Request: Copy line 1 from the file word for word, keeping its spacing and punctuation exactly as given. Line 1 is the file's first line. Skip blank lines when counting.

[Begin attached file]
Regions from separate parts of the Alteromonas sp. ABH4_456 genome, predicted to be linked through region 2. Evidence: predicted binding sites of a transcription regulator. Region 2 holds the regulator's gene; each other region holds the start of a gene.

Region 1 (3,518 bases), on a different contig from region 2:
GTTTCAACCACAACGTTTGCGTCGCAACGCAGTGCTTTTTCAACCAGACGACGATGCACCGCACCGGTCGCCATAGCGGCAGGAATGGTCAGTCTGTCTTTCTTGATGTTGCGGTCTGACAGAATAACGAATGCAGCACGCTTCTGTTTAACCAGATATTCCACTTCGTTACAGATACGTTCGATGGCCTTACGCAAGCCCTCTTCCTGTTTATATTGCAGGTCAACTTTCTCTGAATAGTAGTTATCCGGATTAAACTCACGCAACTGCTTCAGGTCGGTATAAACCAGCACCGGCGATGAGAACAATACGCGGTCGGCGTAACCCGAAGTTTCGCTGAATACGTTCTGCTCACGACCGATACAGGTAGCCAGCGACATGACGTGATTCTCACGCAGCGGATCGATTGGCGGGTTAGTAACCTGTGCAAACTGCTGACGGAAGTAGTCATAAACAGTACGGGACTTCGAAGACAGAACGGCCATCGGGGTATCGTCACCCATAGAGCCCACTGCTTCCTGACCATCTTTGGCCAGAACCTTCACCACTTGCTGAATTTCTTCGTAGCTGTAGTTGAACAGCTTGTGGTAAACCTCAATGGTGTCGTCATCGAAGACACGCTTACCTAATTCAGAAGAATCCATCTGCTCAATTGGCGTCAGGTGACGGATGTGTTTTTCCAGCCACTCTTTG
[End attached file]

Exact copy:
Regions from separate parts of the Alteromonas sp. ABH4_456 genome, predicted to be linked through region 2. Evidence: predicted binding sites of a transcription regulator. Region 2 holds the regulator's gene; each other region holds the start of a gene.